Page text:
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CDKN2B methylation status and isolated chromosome 7 abnormalities predict responses to treatment with 5-azacytidine.

Authors: Raj, K  John, A  Ho, A  Chronis, C  Khan, S  Samuel, J  Pomplun, S  Thomas, NS  Mufti, GJ 
Citation: Raj K, etal., Leukemia. 2007 Sep;21(9):1937-44. Epub 2007 Jul 5.
Pubmed: (View Article at PubMed) PMID:17611569
DOI: Full-text: DOI:10.1038/sj.leu.2404796

5-Azacytidine, a DNA methyl transferase inhibitor, is effective in patients with myelodysplastic syndromes (MDS). Whether responses to 5-Azacytidine are achieved by demethylation of key genes or by cytotoxicity is unclear. Of 34 patients with MDS or acute myeloid leukaemia (AML) treated with 5-Azacytidine, 7 achieved complete remissions (CR) (21%) and 6 achieved haematological improvement. All six had less than 5% bone marrow (BM) blasts at the time of haematological improvements (HI) (2 had pre-existing refractory anaemia (RA), 4 had refractory anaemia with excess blasts (RAEB)). A further patient with RAEB had blast reduction to less than 5% without HI. Five of the seven (71%) complete responders had chromosome 7 abnormalities. BM CR predicted longer overall survival (OS) (median 23 versus 9 months, P=0.015). Bisulphite genomic sequencing (BGS) of the CDKN2B (p15(INK4b)) promoter showed low level, heterogeneous pretreatment methylation (mean 12.2%) in 14/17 (82%) patients analysed. Lower baseline methylation occurred in responders (9.8% versus 16.2% in non-responders P=0.07). No response was seen in patients with >24% methylation, in whom p15(INK4b) mRNA was not expressed. 5-Azacytidine reduced CDKN2B methylation by mean 6.8% in 8/17 (47%) patients, but this did not correlate with response. At 75 mg/m(2), cell death (reduced BM cellularity (P=0.001) and increased apoptosis (P=0.02)) rather than demethylation of CDKN2B correlates with response. Patients with >24% methylation may benefit from alternative dosing or combination strategies.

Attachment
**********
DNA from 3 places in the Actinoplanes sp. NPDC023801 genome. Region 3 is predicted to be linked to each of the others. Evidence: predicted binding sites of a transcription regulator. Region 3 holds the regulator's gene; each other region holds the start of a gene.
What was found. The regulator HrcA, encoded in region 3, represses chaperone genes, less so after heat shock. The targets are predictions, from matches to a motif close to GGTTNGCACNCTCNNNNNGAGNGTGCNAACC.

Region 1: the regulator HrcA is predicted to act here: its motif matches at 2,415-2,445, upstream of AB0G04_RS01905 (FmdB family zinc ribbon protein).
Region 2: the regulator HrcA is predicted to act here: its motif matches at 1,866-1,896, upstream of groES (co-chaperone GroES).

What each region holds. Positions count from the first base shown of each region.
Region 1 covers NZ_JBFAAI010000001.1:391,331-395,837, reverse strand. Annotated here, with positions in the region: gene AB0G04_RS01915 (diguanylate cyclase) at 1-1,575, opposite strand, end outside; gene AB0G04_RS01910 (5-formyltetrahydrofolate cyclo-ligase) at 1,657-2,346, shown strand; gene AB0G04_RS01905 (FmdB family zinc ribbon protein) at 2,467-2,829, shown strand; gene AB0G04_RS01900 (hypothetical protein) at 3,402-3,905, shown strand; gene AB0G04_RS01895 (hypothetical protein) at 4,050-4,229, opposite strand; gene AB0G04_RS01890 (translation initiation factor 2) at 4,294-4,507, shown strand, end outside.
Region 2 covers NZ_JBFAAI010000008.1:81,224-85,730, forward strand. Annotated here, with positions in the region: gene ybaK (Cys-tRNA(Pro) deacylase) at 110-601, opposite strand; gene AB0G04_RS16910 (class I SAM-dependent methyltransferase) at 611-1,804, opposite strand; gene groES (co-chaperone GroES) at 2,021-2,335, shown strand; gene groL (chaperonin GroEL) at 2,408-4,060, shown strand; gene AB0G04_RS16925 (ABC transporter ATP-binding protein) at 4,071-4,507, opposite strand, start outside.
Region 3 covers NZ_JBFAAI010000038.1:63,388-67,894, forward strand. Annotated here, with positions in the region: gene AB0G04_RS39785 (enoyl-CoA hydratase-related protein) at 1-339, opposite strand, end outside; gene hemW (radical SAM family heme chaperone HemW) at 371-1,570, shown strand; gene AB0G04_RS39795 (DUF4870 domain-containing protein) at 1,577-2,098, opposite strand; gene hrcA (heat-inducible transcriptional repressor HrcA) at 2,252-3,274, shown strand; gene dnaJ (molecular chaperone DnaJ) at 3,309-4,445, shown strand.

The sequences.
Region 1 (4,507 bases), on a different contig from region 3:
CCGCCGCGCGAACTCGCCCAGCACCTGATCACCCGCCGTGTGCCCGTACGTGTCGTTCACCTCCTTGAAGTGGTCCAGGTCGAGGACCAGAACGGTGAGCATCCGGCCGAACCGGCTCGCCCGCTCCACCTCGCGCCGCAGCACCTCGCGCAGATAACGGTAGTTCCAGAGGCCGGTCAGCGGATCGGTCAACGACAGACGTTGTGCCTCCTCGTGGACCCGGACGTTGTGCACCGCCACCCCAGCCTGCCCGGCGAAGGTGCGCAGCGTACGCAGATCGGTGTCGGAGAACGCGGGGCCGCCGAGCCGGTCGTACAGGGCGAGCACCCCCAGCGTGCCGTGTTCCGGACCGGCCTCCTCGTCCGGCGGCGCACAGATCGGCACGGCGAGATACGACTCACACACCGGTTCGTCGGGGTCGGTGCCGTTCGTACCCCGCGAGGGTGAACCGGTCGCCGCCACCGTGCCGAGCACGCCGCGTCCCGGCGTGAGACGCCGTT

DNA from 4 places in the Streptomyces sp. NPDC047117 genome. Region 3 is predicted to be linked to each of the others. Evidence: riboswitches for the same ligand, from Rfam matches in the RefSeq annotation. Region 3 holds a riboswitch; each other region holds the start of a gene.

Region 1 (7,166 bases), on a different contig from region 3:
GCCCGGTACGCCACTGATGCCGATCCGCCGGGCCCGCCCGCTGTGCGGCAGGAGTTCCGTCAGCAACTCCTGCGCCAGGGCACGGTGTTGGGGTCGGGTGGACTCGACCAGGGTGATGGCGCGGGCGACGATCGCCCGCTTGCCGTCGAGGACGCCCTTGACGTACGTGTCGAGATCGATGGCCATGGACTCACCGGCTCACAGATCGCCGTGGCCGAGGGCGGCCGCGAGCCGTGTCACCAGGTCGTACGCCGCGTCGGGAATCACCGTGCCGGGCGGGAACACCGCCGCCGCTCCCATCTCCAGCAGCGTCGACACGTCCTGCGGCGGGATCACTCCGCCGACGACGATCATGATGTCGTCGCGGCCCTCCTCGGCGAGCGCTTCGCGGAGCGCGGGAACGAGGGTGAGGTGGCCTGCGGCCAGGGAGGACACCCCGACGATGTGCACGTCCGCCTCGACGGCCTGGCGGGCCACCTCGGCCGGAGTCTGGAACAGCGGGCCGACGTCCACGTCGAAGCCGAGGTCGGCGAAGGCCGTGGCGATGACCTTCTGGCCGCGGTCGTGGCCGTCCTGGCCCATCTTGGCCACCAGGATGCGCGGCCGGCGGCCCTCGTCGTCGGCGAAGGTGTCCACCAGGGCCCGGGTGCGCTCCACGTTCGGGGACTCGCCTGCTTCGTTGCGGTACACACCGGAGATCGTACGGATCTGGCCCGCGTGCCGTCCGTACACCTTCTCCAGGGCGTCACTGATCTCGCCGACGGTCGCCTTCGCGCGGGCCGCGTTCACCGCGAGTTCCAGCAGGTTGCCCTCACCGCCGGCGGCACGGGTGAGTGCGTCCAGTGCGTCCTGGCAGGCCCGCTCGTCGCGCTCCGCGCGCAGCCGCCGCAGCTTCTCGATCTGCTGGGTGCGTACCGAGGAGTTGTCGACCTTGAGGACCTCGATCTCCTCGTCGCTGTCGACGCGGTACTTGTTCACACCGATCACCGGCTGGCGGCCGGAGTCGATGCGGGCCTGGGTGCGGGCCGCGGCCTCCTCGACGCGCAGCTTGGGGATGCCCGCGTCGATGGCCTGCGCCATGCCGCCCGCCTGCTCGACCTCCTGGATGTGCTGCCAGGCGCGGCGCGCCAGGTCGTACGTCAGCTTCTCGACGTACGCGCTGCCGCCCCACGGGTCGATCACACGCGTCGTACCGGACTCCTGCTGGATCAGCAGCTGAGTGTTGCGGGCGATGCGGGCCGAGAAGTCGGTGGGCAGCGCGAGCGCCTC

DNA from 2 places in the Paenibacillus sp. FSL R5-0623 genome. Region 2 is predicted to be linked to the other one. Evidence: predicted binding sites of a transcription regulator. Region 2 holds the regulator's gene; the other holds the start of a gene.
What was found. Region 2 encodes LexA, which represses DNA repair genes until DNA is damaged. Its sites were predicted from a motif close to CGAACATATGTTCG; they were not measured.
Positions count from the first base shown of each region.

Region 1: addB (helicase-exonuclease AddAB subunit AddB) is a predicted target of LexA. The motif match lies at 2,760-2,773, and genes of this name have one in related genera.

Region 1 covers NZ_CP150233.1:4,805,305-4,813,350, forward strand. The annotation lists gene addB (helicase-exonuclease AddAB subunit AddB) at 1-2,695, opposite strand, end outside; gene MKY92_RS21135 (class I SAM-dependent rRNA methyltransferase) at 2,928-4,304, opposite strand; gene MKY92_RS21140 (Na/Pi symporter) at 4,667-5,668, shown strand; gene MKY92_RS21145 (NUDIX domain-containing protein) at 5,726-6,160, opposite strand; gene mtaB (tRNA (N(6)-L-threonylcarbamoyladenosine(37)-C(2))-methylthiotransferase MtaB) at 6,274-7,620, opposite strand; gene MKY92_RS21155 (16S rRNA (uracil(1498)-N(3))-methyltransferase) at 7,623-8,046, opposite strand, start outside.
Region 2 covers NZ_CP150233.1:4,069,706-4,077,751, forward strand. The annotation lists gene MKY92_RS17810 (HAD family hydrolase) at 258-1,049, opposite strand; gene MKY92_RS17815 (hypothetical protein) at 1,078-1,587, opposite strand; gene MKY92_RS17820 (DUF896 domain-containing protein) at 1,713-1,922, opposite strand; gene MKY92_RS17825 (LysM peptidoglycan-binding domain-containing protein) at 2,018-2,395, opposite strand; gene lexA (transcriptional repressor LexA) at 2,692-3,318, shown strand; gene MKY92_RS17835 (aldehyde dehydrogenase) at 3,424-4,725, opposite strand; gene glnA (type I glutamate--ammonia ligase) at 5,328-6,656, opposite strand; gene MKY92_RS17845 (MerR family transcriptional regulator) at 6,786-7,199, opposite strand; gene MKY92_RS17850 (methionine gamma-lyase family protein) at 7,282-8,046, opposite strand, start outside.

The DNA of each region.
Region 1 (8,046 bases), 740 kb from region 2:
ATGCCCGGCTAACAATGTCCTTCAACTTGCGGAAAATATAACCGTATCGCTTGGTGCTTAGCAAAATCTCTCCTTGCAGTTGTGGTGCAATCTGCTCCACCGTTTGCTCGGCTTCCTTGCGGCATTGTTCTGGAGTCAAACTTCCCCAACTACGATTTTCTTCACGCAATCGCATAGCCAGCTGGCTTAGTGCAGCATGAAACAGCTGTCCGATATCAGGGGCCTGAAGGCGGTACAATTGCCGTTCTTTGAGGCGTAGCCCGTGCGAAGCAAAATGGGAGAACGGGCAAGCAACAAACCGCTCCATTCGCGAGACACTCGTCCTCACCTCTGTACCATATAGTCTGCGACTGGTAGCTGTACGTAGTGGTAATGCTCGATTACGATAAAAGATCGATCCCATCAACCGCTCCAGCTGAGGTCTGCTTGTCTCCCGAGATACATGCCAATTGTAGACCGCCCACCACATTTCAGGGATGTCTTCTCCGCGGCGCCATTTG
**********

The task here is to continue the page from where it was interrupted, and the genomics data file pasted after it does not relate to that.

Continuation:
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CRRD Object Information
CRRD ID: 11252169
Created: 2016-06-27
Species: All species
Last Modified: 2016-06-27
Status: ACTIVE


RGD is funded by grant HL64541 from the National Heart, Lung, and Blood Institute on behalf of the NIH.